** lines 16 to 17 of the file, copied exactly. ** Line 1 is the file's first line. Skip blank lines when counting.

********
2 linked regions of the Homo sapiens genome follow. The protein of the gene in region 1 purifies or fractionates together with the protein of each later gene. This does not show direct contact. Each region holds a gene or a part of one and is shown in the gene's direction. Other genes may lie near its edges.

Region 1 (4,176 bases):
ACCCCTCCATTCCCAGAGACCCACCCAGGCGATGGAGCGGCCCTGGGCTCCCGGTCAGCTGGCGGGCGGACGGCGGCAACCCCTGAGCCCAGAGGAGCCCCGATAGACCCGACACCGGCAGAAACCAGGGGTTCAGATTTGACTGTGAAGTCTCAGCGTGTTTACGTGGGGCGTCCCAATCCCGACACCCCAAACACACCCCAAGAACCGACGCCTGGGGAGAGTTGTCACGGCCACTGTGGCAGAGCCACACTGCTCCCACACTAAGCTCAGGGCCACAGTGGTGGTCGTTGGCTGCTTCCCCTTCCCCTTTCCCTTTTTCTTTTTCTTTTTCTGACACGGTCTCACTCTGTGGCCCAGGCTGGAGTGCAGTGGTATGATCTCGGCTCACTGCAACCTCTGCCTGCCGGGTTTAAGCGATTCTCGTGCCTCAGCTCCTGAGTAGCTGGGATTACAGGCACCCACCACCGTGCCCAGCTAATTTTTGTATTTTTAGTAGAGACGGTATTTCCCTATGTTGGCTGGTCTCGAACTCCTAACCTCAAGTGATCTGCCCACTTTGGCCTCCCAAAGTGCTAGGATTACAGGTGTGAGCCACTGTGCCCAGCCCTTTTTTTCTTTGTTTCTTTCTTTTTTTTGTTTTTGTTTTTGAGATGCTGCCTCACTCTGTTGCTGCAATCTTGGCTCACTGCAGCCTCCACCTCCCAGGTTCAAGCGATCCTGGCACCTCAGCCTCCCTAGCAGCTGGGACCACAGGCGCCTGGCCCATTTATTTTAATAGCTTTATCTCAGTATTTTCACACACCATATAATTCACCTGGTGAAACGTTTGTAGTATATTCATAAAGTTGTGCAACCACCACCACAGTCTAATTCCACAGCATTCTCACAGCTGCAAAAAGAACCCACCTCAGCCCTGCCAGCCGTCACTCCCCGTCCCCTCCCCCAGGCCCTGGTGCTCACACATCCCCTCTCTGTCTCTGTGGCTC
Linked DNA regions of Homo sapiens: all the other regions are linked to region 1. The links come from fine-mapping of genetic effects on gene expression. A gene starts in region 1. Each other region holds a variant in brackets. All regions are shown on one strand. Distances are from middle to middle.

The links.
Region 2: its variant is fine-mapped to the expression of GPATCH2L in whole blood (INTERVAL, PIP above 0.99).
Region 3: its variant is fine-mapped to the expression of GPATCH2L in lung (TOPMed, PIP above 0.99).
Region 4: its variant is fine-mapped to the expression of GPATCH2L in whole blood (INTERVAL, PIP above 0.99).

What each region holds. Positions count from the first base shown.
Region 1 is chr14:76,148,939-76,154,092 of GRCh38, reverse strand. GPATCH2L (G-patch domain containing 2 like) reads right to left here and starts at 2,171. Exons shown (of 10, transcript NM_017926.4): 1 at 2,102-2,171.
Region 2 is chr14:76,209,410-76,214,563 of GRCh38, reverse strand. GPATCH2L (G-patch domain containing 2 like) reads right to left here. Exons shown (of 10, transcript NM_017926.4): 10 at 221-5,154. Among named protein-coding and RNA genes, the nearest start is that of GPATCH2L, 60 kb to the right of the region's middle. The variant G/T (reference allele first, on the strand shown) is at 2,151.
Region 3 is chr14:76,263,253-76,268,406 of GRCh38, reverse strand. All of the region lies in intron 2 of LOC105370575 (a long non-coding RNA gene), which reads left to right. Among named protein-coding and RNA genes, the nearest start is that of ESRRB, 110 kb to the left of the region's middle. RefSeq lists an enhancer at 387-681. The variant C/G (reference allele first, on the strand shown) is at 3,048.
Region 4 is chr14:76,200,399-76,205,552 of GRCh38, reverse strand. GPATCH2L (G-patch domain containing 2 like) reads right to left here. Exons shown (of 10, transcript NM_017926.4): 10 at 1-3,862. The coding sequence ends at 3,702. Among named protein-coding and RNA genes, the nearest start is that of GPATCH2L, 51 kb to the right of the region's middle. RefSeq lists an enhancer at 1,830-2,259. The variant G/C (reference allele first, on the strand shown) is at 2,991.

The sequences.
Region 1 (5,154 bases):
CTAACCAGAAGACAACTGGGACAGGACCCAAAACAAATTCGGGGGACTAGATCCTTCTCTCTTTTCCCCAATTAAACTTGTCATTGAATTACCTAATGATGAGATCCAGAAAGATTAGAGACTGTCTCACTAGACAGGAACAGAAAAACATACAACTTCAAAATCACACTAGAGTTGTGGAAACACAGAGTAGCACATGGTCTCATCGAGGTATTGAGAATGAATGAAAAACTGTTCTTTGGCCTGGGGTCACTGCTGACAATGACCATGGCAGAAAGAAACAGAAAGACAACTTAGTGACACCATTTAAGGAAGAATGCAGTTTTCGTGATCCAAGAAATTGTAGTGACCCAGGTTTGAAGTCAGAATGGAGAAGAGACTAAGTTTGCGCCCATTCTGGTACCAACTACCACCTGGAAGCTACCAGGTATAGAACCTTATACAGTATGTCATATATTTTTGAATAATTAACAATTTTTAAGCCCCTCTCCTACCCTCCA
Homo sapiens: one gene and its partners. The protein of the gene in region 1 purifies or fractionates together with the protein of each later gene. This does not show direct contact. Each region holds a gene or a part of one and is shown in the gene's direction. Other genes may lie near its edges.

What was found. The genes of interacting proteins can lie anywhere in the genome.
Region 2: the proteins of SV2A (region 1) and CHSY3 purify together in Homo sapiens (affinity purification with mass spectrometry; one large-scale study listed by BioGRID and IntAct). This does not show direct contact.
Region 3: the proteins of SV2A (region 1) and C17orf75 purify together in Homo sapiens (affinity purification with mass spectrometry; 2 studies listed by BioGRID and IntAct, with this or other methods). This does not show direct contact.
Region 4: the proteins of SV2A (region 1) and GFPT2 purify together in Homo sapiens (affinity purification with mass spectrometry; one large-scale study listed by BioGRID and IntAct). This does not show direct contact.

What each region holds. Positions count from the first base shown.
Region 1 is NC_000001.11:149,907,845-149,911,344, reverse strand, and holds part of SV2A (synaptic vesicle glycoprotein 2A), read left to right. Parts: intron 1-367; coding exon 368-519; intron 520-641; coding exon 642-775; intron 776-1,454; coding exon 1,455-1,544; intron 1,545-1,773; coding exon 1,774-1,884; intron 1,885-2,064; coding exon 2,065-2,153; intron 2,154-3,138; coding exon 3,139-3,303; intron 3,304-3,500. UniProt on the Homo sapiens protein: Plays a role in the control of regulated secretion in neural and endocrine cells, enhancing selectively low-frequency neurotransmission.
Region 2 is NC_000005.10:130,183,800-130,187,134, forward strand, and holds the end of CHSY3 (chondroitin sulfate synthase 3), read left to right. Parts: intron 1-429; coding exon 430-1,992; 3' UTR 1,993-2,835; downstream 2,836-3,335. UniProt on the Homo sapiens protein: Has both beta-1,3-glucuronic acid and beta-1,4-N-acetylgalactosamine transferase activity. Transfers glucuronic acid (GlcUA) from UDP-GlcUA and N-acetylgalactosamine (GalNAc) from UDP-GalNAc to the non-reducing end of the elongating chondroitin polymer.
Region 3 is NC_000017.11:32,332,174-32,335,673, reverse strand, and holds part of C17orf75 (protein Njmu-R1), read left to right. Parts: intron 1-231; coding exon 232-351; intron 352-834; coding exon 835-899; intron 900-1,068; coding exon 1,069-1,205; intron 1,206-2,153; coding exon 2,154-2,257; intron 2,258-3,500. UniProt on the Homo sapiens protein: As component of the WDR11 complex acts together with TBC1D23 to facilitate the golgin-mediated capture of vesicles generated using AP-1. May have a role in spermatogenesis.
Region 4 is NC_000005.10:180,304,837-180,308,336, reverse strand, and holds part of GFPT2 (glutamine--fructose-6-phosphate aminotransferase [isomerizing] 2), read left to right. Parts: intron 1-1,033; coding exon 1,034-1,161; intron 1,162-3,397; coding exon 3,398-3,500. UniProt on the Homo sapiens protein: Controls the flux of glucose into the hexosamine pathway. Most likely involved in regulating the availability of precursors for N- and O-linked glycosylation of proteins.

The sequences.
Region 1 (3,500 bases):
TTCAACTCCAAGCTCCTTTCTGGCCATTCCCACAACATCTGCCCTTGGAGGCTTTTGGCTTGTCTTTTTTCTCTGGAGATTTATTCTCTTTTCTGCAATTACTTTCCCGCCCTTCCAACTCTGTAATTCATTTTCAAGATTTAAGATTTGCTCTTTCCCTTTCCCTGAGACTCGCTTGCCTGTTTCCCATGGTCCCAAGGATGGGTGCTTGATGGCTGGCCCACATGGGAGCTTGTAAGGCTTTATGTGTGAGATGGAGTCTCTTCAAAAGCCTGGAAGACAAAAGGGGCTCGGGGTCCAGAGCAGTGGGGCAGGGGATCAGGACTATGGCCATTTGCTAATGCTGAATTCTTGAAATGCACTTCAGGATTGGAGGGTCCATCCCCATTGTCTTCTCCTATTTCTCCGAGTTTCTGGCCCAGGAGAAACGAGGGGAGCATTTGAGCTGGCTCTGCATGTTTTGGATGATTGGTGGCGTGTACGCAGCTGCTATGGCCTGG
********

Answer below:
CTAACCAGAAGACAACTGGGACAGGACCCAAAACAAATTCGGGGGACTAGATCCTTCTCTCTTTTCCCCAATTAAACTTGTCATTGAATTACCTAATGATGAGATCCAGAAAGATTAGAGACTGTCTCACTAGACAGGAACAGAAAAACATACAACTTCAAAATCACACTAGAGTTGTGGAAACACAGAGTAGCACATGGTCTCATCGAGGTATTGAGAATGAATGAAAAACTGTTCTTTGGCCTGGGGTCACTGCTGACAATGACCATGGCAGAAAGAAACAGAAAGACAACTTAGTGACACCATTTAAGGAAGAATGCAGTTTTCGTGATCCAAGAAATTGTAGTGACCCAGGTTTGAAGTCAGAATGGAGAAGAGACTAAGTTTGCGCCCATTCTGGTACCAACTACCACCTGGAAGCTACCAGGTATAGAACCTTATACAGTATGTCATATATTTTTGAATAATTAACAATTTTTAAGCCCCTCTCCTACCCTCCA
Homo sapiens: one gene and its partners. The protein of the gene in region 1 purifies or fractionates together with the protein of each later gene. This does not show direct contact. Each region holds a gene or a part of one and is shown in the gene's direction. Other genes may lie near its edges.